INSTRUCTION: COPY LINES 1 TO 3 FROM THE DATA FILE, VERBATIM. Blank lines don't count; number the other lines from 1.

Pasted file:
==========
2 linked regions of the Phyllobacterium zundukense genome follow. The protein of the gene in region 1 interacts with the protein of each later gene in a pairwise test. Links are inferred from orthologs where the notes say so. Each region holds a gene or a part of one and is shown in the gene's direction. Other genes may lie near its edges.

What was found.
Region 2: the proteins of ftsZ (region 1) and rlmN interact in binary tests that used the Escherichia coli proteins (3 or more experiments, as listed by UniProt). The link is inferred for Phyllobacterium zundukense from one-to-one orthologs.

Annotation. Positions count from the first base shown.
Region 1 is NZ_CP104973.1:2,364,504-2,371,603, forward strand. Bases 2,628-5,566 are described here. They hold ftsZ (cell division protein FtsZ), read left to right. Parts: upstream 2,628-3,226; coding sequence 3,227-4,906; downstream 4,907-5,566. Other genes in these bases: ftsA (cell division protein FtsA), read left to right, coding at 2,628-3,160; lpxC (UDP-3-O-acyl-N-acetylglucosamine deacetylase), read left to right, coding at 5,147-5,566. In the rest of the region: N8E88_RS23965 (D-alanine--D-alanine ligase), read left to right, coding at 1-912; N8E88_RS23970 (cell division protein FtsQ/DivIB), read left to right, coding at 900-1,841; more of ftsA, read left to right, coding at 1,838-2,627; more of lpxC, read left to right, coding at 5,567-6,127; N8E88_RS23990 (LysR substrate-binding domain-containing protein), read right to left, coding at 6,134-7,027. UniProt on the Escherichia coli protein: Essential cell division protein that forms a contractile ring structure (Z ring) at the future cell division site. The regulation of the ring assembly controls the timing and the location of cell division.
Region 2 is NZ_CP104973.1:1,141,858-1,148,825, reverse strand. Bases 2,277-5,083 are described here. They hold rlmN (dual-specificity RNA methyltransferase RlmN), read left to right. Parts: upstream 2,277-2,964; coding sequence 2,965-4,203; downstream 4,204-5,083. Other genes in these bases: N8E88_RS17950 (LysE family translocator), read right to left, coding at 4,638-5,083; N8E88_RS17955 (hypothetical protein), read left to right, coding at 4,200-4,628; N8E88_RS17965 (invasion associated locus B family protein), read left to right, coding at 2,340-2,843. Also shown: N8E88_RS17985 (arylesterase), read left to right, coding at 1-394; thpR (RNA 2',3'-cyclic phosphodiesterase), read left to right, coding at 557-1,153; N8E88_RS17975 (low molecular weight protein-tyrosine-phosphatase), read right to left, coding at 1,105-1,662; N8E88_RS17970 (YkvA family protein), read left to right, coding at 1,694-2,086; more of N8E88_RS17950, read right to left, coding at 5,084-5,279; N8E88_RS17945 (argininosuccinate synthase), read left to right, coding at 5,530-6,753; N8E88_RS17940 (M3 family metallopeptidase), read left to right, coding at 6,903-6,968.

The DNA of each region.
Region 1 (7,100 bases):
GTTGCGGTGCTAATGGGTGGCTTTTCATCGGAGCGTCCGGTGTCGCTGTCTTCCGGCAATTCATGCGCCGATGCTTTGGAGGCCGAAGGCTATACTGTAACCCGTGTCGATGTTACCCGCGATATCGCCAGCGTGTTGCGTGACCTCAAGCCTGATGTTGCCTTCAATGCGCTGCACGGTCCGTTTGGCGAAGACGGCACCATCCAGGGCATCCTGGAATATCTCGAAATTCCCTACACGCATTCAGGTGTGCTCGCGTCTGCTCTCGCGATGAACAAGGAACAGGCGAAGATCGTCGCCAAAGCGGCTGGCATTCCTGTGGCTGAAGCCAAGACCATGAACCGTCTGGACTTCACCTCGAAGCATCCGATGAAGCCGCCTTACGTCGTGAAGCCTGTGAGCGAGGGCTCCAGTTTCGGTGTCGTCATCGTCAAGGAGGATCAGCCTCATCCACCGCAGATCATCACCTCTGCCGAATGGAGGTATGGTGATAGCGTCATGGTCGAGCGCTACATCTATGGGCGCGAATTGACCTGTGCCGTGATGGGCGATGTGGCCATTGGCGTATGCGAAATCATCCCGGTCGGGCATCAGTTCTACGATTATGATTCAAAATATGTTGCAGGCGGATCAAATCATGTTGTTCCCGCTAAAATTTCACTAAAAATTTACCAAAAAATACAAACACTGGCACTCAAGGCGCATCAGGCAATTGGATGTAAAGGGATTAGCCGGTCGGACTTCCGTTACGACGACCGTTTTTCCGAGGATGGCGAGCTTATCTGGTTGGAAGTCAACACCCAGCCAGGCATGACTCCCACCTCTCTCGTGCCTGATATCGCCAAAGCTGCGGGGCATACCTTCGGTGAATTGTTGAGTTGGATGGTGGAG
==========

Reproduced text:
2 linked regions of the Phyllobacterium zundukense genome follow. The protein of the gene in region 1 interacts with the protein of each later gene in a pairwise test. Links are inferred from orthologs where the notes say so. Each region holds a gene or a part of one and is shown in the gene's direction. Other genes may lie near its edges.

What was found.
Region 2: the proteins of ftsZ (region 1) and rlmN interact in binary tests that used the Escherichia coli proteins (3 or more experiments, as listed by UniProt). The link is inferred for Phyllobacterium zundukense from one-to-one orthologs.